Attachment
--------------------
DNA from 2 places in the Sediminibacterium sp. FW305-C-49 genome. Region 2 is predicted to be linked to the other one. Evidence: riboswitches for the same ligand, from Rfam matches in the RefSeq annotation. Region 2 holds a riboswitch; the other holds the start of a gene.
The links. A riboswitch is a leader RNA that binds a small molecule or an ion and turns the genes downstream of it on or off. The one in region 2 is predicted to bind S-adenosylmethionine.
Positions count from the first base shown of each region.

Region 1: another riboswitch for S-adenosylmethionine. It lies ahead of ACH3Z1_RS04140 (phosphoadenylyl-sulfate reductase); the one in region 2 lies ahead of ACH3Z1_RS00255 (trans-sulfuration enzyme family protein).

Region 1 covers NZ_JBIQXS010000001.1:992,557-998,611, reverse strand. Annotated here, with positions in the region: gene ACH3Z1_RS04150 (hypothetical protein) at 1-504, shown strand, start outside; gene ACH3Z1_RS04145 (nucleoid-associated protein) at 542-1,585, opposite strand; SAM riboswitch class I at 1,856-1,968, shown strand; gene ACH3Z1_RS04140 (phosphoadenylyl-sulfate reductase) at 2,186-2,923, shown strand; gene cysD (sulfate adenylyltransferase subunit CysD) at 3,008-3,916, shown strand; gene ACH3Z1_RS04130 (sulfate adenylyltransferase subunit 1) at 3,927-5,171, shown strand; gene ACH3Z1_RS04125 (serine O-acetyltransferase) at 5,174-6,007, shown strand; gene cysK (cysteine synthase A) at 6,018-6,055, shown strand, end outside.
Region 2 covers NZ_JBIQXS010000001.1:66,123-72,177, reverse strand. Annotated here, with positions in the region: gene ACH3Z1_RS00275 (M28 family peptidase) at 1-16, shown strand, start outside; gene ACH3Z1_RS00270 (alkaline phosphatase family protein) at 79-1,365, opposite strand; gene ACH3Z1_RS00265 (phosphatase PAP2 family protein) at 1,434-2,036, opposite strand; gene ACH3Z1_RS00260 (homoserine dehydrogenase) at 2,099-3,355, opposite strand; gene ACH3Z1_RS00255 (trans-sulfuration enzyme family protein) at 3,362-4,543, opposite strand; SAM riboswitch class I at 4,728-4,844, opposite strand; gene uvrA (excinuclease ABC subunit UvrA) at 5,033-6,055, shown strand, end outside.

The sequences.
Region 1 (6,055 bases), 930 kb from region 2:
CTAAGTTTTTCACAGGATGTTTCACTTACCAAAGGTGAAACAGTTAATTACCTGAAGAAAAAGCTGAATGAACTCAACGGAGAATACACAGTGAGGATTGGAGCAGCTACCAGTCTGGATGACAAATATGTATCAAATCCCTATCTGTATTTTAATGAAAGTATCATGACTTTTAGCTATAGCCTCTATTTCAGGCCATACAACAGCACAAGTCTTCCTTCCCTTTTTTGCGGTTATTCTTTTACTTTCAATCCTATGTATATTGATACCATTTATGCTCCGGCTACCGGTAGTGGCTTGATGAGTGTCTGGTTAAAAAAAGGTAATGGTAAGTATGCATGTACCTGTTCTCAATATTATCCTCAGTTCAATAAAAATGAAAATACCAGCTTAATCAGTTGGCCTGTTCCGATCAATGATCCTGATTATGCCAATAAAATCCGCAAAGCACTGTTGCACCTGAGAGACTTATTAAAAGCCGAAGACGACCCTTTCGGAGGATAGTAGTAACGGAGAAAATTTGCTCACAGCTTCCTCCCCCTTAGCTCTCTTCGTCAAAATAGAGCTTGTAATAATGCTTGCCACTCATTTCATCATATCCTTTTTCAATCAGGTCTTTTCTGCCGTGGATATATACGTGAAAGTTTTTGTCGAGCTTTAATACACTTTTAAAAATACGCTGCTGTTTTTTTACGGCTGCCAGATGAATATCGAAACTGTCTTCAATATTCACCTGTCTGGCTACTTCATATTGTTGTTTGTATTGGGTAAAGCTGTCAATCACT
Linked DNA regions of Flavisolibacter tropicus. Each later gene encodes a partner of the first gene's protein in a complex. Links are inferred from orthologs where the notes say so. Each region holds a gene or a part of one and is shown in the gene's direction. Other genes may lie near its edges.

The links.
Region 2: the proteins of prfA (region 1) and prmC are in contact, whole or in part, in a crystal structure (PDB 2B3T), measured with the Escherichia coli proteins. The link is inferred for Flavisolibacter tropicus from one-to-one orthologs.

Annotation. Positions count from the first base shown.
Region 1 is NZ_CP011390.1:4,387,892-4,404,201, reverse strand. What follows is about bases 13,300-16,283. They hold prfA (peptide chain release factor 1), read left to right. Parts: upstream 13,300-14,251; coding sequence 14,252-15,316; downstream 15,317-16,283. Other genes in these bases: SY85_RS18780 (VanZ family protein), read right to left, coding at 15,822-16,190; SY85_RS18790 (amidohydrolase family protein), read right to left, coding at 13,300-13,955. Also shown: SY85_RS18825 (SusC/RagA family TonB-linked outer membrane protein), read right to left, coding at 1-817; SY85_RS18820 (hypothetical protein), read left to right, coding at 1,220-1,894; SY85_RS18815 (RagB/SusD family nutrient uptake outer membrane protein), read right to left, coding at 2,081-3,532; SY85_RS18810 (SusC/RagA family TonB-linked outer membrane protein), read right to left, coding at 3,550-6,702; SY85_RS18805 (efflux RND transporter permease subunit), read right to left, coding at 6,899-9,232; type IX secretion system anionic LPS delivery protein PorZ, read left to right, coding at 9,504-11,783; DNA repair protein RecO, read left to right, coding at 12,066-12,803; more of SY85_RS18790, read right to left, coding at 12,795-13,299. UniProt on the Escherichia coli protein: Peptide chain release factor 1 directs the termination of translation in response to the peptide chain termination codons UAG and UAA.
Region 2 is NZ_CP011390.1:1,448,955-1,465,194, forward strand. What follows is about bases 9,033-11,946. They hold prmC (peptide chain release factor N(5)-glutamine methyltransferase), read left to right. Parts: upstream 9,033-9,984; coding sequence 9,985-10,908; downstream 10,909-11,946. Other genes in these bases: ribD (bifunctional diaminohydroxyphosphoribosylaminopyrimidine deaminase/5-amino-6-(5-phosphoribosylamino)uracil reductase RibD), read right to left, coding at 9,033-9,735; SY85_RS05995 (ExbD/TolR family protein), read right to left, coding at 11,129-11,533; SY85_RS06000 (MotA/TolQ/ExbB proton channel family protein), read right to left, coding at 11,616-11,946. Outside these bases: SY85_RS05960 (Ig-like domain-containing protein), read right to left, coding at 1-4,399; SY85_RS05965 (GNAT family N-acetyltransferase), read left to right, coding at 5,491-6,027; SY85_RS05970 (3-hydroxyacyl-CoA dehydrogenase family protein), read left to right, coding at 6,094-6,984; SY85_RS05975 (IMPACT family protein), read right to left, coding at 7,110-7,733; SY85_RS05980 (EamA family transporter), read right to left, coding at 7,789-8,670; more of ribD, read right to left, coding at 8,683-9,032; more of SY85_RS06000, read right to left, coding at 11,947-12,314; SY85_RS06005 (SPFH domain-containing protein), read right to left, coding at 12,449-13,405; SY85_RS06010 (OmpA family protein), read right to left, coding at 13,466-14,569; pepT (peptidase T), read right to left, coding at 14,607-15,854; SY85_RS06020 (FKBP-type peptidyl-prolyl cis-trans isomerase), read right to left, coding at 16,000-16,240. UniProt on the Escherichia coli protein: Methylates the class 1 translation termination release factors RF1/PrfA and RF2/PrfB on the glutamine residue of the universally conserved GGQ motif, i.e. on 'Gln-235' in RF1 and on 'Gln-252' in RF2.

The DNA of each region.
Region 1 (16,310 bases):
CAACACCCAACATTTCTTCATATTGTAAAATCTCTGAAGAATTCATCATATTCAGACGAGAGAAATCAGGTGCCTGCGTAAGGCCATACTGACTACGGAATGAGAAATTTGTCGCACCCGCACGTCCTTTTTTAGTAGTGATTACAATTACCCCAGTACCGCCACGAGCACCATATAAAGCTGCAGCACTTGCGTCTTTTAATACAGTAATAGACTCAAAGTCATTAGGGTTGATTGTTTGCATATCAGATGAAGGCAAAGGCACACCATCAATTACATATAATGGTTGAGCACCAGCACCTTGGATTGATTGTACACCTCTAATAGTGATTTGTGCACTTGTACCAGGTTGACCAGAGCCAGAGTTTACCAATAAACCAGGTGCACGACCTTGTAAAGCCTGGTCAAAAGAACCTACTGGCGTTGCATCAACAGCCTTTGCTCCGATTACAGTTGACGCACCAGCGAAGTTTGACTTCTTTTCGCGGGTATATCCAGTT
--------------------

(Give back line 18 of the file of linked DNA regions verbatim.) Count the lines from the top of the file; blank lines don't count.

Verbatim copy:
CAACACCCAACATTTCTTCATATTGTAAAATCTCTGAAGAATTCATCATATTCAGACGAGAGAAATCAGGTGCCTGCGTAAGGCCATACTGACTACGGAATGAGAAATTTGTCGCACCCGCACGTCCTTTTTTAGTAGTGATTACAATTACCCCAGTACCGCCACGAGCACCATATAAAGCTGCAGCACTTGCGTCTTTTAATACAGTAATAGACTCAAAGTCATTAGGGTTGATTGTTTGCATATCAGATGAAGGCAAAGGCACACCATCAATTACATATAATGGTTGAGCACCAGCACCTTGGATTGATTGTACACCTCTAATAGTGATTTGTGCACTTGTACCAGGTTGACCAGAGCCAGAGTTTACCAATAAACCAGGTGCACGACCTTGTAAAGCCTGGTCAAAAGAACCTACTGGCGTTGCATCAACAGCCTTTGCTCCGATTACAGTTGACGCACCAGCGAAGTTTGACTTCTTTTCGCGGGTATATCCAGTT